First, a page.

Brussels Sprout Cole Slaw

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If there’s one thing that I’ve learned to do when throwing meals together, it’s to think creatively whenever possible. Just because you have a recipe in front of you, doesn’t mean that you have to follow it. Yes, some times not following it is riskier than others. Like in the case of baking. Things can head south quickly there, but for the most part main courses and side dishes are pretty forgiving.

On a whim I bought a large bag of Brussels sprouts at the grocery store the other week. If there were ever words I never expected to string together, it would be Brussels sprouts and bought on a whim. ROFL. I was trying to figure out what to do with them. I usually just steam them with some lemon juice but I wanted  a change.

I figured that since these sprouts were actually tiny cabbages (at least in my mind), I would try to use them like I would regular cabbage. Stir fry was a possibility but I got lazy and decided to try them in a cole slaw. Of course, I did it Quest Style and made it healthier than just tossing them with a bunch of mayo. I used a bit of olive oil instead and tried to go heavier on the spice to add some flavor.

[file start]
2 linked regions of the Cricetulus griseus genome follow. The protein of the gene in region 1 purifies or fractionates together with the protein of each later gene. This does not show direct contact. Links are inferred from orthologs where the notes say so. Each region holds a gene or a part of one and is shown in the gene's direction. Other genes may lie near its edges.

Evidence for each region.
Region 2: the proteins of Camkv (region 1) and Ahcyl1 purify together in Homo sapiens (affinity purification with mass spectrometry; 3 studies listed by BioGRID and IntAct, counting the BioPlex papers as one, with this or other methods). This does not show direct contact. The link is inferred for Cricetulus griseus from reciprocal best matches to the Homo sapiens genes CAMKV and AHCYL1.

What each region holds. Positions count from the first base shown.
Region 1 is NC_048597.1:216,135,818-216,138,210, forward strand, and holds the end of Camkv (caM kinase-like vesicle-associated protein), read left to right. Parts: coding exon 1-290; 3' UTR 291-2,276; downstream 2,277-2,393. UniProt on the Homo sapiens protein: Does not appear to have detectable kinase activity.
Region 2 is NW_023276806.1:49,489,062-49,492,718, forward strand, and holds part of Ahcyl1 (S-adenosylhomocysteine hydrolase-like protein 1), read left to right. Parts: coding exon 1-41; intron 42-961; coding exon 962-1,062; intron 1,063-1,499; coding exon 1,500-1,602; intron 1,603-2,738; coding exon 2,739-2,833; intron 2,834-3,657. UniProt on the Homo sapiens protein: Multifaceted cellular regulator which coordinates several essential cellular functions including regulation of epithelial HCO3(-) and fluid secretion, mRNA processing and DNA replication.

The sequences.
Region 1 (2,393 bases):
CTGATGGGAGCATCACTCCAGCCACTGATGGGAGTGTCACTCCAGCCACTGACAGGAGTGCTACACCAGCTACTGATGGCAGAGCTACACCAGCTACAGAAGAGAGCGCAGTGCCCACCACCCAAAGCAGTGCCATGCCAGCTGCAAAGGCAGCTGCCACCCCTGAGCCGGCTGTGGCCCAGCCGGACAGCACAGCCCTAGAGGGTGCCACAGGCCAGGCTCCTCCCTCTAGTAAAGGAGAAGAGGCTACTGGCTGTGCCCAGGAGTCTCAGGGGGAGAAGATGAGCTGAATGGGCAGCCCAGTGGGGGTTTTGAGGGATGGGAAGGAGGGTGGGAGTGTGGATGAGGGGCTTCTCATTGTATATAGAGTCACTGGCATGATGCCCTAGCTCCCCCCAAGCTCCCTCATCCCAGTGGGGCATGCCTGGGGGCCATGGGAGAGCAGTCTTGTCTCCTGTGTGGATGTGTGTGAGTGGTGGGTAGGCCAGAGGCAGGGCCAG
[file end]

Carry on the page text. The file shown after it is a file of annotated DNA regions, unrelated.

Brussels Sprout Cole Slaw Brussels Sprout Cole Slaw

  • 1 lb Brussels sprouts
  • 1 bunch radishes
  • 1 Tbsp olive oil
  • 1 1/2 tsp sugar
  • 1/4 cup lemon juice
  • 1 Tbsp horseradish mustard

Cut the stem ends off of the sprouts since those are usually pretty tough to eat raw. Use the slicing blade on your food processor and slice the sprouts and radishes. In a bowl, combine the oil, sugar, juice and mustard and whisk. Add the sprouts and radishes and toss to combine.

Makes approximately 8 servings at 52 calories each – 3g protein, 8g carbs, and 2g fat.

You can eat this like a salad and top it with grilled chicken or serve it as a side. You can also pile it on a burger to add some greens and flavor. I liked the change of pace from using regular cabbage to make cole slaw and it gave me a new unexpected way to use Brussels sprouts. If you have sprout haters in your family, they may not even notice that they’re eating them.

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